Twitch Apologizes For DMCA Issues, Will (Eventually) Offer Creators More Tools To Avoid Takedowns

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Twitch Apologizes For DMCA Issues, Will (Eventually) Offer Creators More Tools To Avoid Takedowns

The videogame streaming platform Twitch recently sent three-day notices to streamers on the platform, warning them that some of their previously recorded content had received Digital Millennium Copyright Act (DMCA) violations for including copyrighted music and needed to be taken down. Twitch has issued both an apology and guidance blog on the DMCA takedowns, assuring streamers that they are working on tools for them to better avoid these violations in the long term but offering little support in the short term.

“Over the last several months, we have done our best to manage this situation on behalf of both rights holders and creators,” Twitch wrote. “One of the mistakes we made was not building adequate tools to allow creators to manage their own VOD and Clip libraries.”

Twitch said that prior to May of this year, fewer than 50 music-related DMCA notifications were issues on Twitch each year. Beginning in May, major record label representatives began sending “thousands of DMCA notifications each week” that primarily targeted archived footage.

The streaming platform does not expect the recent surge of DMCA notifications to slow down. Twitch has paused the processing of copyright strikes — which can lead to a Twitch channel’s deletion — associated with the large batches of notifications as they may not be representative of a channel’s current approach to music.

Outside of pausing copyright strikes for select DMCA notifications, Twitch acknowledged that they do not have many options for streamers to avoid their content from being taken down.

“Right now your only options, if you think [recorded clips and VODs] contain unauthorized music, is to either go through them one by one, or, for Clips, use the ‘delete all’ tool we’ve provided,” Twitch wrote. “We understand both of these options have downsides, and we’re working to provide you more and better options as soon as possible.”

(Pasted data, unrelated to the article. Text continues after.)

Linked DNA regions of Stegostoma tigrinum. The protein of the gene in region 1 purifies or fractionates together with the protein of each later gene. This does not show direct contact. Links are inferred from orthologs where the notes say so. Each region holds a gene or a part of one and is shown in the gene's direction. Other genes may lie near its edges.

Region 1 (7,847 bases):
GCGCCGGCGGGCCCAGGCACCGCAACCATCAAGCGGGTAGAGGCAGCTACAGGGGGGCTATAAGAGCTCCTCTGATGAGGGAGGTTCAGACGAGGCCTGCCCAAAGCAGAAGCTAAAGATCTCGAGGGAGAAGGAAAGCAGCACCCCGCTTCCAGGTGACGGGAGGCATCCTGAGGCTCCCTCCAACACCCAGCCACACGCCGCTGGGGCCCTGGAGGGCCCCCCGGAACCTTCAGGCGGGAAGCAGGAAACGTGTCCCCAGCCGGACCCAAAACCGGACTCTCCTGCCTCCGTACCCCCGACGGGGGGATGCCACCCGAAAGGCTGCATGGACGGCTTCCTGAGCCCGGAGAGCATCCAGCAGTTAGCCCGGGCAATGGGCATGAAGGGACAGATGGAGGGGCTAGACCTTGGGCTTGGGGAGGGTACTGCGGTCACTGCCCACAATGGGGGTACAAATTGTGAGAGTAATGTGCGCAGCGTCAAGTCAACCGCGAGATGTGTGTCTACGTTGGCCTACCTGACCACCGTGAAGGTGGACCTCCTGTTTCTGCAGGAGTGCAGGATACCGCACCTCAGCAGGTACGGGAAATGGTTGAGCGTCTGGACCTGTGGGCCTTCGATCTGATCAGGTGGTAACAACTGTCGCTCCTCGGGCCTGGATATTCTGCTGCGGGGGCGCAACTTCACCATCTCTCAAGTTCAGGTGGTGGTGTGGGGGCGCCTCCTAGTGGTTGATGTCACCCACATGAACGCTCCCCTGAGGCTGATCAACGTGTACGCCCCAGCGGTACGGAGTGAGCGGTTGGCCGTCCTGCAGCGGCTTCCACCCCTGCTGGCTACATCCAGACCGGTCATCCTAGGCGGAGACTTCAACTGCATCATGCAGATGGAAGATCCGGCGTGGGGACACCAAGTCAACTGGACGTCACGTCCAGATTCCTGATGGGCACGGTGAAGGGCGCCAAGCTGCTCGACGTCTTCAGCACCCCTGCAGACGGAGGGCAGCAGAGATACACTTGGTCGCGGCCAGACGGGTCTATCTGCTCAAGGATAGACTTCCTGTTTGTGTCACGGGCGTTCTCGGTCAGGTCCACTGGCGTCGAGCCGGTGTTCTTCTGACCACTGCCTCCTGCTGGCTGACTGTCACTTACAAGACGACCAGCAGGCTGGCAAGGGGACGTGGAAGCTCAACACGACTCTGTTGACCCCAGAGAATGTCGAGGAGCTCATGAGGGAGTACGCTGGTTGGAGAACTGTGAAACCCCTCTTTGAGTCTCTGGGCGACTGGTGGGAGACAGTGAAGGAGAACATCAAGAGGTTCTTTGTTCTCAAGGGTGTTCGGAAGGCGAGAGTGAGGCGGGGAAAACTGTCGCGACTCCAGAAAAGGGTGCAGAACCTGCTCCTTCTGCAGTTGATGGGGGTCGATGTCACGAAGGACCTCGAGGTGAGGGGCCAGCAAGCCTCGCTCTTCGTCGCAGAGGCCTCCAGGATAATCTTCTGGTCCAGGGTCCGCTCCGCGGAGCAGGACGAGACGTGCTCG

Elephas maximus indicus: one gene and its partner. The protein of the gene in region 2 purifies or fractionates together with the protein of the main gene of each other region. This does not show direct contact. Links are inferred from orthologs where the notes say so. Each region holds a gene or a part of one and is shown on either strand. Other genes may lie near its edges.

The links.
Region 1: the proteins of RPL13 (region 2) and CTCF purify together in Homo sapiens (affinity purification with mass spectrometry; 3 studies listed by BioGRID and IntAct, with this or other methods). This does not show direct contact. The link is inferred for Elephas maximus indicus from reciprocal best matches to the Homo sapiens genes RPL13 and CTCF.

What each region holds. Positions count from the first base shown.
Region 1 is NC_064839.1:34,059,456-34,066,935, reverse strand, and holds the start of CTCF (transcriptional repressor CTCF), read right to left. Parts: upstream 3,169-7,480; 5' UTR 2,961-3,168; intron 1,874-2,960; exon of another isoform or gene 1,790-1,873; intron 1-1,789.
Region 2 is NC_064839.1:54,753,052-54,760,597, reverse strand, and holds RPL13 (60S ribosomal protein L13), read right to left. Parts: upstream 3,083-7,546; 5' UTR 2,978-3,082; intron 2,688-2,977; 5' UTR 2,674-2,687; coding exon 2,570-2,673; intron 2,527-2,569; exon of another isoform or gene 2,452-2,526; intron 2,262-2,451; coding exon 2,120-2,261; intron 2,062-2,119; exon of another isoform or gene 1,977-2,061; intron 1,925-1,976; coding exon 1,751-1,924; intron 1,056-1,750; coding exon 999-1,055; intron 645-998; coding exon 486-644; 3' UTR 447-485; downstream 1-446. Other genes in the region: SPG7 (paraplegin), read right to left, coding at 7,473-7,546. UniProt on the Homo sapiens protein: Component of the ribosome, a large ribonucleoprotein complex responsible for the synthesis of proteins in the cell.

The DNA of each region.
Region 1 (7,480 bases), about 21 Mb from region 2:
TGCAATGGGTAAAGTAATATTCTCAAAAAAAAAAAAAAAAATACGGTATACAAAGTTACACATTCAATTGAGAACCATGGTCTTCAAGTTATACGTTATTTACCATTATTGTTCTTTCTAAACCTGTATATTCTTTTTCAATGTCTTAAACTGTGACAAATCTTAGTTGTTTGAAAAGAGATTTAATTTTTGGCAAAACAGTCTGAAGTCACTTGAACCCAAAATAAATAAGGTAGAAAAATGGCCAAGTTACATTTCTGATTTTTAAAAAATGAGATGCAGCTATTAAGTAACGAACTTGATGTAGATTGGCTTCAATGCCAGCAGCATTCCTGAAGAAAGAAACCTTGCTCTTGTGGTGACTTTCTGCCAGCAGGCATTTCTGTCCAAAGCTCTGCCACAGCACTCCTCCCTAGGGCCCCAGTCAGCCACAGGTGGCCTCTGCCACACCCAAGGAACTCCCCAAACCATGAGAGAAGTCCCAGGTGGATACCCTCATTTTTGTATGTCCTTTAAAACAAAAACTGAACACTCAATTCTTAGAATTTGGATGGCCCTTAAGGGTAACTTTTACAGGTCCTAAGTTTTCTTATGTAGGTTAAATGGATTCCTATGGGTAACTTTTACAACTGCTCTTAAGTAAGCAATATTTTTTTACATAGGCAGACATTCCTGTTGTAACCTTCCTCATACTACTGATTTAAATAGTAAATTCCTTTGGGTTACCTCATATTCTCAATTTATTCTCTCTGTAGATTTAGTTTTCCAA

Twitch plans on introducing three new tools in the future to help creators avoid needing to take their content down. The first is an improvement to their mass deletion option, which was rolled out when the platform first sent out their three-day notices. The mass deletion tool will be expanded to include technology that can detect copyrighted audio and give streamers “granular” ways to manage their archival footage.

Second, streamers will be able to choose what audio from their live streams will show up in recorded content. This option is currently available via Twitch’s Soundtrack feature, but will be rolled out as a standalone feature available to all streamers.

Lastly, Twitch will allow streamers to review their allegedly infringing content when receiving a DMCA notification instead only being able to delta the content. An option to more easily file counterclaims for instances of fair use, or when a streamer holds an acceptable license, will also be made available

Twitch acknowledged that some DMCA notifications streamers received were for in-game music. The platform suggested that streamers read “that wall of text at the beginning of a game” otherwise known as an End User License Agreement (EULA) before streaming a game to ensure they have the legal right to do so.

For streamers who still want to use music in any fashion on their channel, Twitch offered several music library solutions.

“If you want to include recorded music in your stream, use a fully licensed alternative like Soundtrack by Twitch, or other rights cleared music libraries such as Soundstripe, Monstercat Gold, Chillhop, Epidemic Sound, and NCS,” Twitch wrote.

Twitch also stated that they are actively speaking with record labels about potential approaches to licenses that would make sense for the streaming platform. Such deals would allow the streamers to play certain label’s libraries in exchange for a cut of their revenue.

However, they also noted that traditional licensing agreements like these make little sense for a streaming platform.

“The vast majority of our creators don’t have recorded music as a part of their streams, and the revenue implications to creators of such a deal are substantial,” Twitch said. “In the meantime, we’re focused on building tools to better help you manage VODs and Clips”

Twitch also announced that they will host a “Copyright and Your Channel” Creator Camp series for streamers starting on Nov. 18. The first of four, this Creator Camp series will focus on the whole of DMCA, musicians on Twitch and their relation to DMCA, copyright and Managing Twitch content.

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